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Hi there, my name is Miss Darwish.

And for today's math session, we are going to be converting between miles and kilometres.

So before we get started on the lesson, if I could just ask you to take yourself to a nice, quiet, relaxing environment, somewhere where you can work.

Our agenda for today is first of all, we're going to discuss metric and imperial units.

And then we're going to be looking at miles and kilometres, and then we will be converting between them.

And then at the end of the session, there will be a quiz based on today's lesson.

So let's get started.

So you will need a pencil, a sheet of paper or a pad and a ruler.

If you want grab those things and we can start the lesson.

So we're going to be talking about metric units and imperial units.

Metric things like millimetres, metres, centimetres, and here in the UK, we do use metric.

Officially, we do use metric units.

So we talk about metres, millimetres, centimetres, kilometres.

Imperial units are things that maybe they're used outside in the US and Canada, things like inches, feet, yards.

However, even though I have said that in the UK, we do use metric units.

There are still some people that like to, or prefer to use imperial measures rather than metric measures.

So sometimes it's a preference.

Like if you were to buy some material, sometimes people like measuring the material by yard.

And of course miles.

This is where it gets a bit confusing because in the UK, yes, we do use metric measures, however, we also use miles.

So in the UK, yes, we use metric measures officially, but we do also use miles.

So this lesson is going to be about comparing and converting the kilometres to miles.

How can we measure the distance further than we can see? If that is something that I can see, I will take up my ruler.

I will take out my metre stick and measure, but what about if I can't see the end of it? So if I was driving to Milton Keynes, I can't see Milton Keynes from, I'm in West London, from West London.

So how would I get there? How could I measure it? So in my car, as I'm driving on the A to Z, I can look up the map and I can see the distance from one point to another.

From my car, I will know if they are miles or the kilometres.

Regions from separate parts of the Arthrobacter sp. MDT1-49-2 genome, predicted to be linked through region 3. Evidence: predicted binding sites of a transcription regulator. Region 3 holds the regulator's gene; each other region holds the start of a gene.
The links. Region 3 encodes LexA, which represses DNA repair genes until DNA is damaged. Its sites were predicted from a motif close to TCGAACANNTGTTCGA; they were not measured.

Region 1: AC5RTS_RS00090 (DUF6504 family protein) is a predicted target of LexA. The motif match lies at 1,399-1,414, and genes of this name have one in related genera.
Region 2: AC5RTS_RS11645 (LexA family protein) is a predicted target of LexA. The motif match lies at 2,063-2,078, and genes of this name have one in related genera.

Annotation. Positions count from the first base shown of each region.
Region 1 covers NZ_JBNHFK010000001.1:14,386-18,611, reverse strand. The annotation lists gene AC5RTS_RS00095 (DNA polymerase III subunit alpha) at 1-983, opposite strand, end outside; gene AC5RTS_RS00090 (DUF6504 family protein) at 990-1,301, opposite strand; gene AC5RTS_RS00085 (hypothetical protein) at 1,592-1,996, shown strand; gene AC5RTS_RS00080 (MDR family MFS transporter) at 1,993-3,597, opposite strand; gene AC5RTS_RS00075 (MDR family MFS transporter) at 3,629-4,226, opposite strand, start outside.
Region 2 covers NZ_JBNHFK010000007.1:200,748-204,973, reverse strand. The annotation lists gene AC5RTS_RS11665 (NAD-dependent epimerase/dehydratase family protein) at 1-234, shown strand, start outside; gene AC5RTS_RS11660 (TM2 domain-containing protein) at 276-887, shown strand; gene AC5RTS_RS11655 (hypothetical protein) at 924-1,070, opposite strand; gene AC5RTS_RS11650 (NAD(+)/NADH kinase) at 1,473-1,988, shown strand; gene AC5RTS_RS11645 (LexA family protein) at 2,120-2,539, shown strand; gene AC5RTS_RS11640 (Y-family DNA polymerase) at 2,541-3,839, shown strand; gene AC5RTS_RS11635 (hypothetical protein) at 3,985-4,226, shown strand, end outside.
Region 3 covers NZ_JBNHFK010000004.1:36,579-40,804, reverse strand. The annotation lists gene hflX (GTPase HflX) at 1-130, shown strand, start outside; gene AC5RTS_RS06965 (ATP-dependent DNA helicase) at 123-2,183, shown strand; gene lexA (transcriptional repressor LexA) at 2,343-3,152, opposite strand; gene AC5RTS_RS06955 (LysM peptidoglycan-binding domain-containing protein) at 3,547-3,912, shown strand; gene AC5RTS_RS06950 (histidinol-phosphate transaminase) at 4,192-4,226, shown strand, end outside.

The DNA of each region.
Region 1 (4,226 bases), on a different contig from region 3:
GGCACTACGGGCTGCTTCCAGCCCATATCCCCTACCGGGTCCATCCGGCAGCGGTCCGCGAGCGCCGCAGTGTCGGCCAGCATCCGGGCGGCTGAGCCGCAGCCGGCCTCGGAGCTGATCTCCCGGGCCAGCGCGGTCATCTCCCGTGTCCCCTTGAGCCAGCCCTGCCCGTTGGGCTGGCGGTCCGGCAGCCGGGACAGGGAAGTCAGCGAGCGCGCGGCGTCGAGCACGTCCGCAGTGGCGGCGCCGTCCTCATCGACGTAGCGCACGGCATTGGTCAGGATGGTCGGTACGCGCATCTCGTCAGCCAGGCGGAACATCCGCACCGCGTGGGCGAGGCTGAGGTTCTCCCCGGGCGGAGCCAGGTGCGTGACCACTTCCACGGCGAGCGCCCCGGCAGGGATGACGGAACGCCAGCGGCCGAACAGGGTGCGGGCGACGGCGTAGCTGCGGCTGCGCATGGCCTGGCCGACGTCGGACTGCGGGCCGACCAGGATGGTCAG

So let's look at conversions.

So in one kilometre, there are 0.

62137 miles.

Easy, can you remember that? No, I'm not asking you to remember that in one kilometre, there are 0.

162137 miles.

So what we're going to do is we're going to, I will give you a rough estimate.

So instead we could also say, 1.

609 kilometres for every mile.

But again, that's too confusing to remember.

So we can say approximately, approximately means roughly around, not exactly, for every eight kilometres, there are five miles.

For every, say with me, for every eight kilometres, there are five miles.

Let's do some actions with that for every eight kilometres there are five miles.

That could be an M.

Let's do that once more, for every eight kilometres, there are five miles.

That's a nice way of remembering.

Let's just do it once more.

For every eight kilometres, there are five miles.

And then we remember in our heads.

What about if we have 10 miles, how many kilometres would that be? Say for 10 miles, double five is 10.

So we would double eight to get 16 kilometres.

So five miles is approximately equivalent to eight kilometres.

So 10 miles is approximately equivalent to 16 kilometres.

Could you see how we got that? We'll start with five miles, 10 miles.

So what's double of eight kilometres? 16 kilometres.

Let's have a go with another one.

What about 40 kilometres, how many miles is that? Give you some thinking time.

For every eight kilometres, there are five miles.

What about 40 kilometres? How do we go from eight to 40? What do I multiply eight by to get 40? Five, eight times five is 40.

So guess what I have to do to the five miles? Multiply also by five.

And what's five times five? 25, so 25 miles.

Do you see how we got that? So eight kilometres is five miles.

I know that eight times five is equal to 40 kilometres.

So I multiplied the kilometres by five.

So I also have to multiply the miles by five, five times five is equal to 25.

Okay, well done.